• APF is a non-traditional project management methodology which encourages ongoing change throughout. Before adopting this approach, we suggest you consult the organisation strategy and the organisation’s support to change it.


Atkinson R (1999) ‘Project management: cost, time, and quality, two best guesses and a phenomenon. It’s time to accept other success criteria’, International Journal of Project Management, 17(6):337–342.

Beck K (2004) Extreme Programming explained, Pearson Education, United States.

Blokdyk G (2017) Extreme Programming: everything you need to know, CreateSpace Independent Publishing Platform, United States.

Shenhar AJ and Dvir D (2007) Reinventing project management: the diamond approach to successful growth and innovation, Harvard Business School Press, United States.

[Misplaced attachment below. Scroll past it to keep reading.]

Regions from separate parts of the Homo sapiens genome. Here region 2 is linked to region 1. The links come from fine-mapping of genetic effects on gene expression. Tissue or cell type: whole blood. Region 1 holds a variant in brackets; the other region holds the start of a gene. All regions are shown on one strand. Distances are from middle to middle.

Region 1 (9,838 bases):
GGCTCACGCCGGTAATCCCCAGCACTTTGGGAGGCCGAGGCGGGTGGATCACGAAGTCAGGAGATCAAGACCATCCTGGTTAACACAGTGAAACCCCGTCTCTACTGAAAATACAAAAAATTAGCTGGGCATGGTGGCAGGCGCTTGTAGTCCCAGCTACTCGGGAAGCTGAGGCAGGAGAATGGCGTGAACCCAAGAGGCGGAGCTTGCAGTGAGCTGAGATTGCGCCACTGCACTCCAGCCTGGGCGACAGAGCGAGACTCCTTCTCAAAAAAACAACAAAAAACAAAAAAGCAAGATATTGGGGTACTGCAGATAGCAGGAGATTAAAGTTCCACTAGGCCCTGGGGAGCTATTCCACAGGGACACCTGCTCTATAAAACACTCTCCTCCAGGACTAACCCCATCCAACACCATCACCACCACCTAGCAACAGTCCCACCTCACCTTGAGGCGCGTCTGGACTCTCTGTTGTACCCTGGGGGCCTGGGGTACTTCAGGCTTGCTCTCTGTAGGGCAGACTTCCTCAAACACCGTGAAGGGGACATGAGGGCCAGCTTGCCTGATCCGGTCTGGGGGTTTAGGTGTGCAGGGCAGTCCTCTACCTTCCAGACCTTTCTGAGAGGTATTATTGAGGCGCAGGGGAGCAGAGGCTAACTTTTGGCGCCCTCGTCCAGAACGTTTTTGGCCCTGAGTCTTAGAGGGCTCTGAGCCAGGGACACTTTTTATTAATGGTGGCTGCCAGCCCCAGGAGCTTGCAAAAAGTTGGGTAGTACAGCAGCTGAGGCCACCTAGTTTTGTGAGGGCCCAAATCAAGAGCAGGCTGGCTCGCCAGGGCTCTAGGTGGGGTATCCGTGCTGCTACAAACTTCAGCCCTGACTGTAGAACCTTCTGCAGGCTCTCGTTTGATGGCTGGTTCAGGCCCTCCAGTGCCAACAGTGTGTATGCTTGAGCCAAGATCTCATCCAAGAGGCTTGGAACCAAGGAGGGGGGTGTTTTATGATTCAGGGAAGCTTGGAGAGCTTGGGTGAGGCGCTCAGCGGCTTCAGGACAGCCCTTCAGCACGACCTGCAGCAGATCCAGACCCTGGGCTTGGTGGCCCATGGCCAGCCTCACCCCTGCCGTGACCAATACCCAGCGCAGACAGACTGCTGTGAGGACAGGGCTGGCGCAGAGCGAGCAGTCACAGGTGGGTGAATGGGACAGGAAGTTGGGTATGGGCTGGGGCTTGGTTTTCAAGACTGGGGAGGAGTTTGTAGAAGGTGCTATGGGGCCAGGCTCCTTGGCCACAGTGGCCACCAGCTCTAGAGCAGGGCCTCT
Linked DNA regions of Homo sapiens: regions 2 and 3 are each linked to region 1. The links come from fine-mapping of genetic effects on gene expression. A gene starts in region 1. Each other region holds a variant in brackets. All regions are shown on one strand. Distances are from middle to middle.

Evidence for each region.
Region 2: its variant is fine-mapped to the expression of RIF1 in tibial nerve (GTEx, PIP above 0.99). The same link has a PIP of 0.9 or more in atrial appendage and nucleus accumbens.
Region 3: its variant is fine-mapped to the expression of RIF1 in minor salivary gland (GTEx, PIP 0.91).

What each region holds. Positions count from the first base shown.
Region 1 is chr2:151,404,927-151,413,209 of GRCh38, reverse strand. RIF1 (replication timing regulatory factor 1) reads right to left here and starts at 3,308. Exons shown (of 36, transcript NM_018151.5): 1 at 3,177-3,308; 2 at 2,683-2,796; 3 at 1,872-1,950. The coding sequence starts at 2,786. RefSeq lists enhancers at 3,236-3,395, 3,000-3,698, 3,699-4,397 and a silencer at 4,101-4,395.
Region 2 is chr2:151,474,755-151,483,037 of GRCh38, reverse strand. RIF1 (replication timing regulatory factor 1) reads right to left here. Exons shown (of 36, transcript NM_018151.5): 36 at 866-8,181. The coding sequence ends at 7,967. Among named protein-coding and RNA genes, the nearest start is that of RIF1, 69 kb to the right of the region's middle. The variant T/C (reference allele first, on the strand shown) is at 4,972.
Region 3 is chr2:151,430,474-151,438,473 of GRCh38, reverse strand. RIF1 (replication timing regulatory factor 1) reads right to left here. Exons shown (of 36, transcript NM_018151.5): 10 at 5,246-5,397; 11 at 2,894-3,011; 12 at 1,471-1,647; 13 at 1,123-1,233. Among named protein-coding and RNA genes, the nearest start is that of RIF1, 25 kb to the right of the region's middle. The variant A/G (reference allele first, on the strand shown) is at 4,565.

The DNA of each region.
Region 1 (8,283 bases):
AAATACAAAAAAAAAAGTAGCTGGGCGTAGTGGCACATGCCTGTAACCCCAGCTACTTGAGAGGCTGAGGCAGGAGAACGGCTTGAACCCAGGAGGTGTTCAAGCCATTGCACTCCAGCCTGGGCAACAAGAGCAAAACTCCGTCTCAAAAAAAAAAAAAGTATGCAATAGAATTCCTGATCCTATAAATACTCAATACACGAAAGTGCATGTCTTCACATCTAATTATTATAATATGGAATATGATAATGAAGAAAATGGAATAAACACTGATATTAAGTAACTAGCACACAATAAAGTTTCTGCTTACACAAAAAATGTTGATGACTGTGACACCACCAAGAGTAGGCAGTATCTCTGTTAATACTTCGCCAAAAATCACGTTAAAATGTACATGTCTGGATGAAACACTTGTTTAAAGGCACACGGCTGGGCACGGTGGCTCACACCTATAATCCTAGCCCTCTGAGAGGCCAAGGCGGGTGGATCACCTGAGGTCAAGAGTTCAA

Silber A (2017) Adaptive project management: leading complex and uncertain projects, Booklocker, United States.

Smith L (2019) Agile software development with C#, Scrum, eXtreme Programming, and Kanban, 2nd edn, Independent publishing, United States.

Wells D (1999) ‘When should Extreme Programming be used?’, Extreme Programming, accessed 3 August 2022.  http://www.extremeprogramming.org/when.html

Wysocki RK (2010) Adaptive project framework: managing complexity in the face of uncertainty, Pearson Education, India.


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Management Methods for Complex Projects Copyright © 2022 by Carmen Reaiche and Samantha Papavasiliou is licensed under a Creative Commons Attribution 4.0 International License, except where otherwise noted.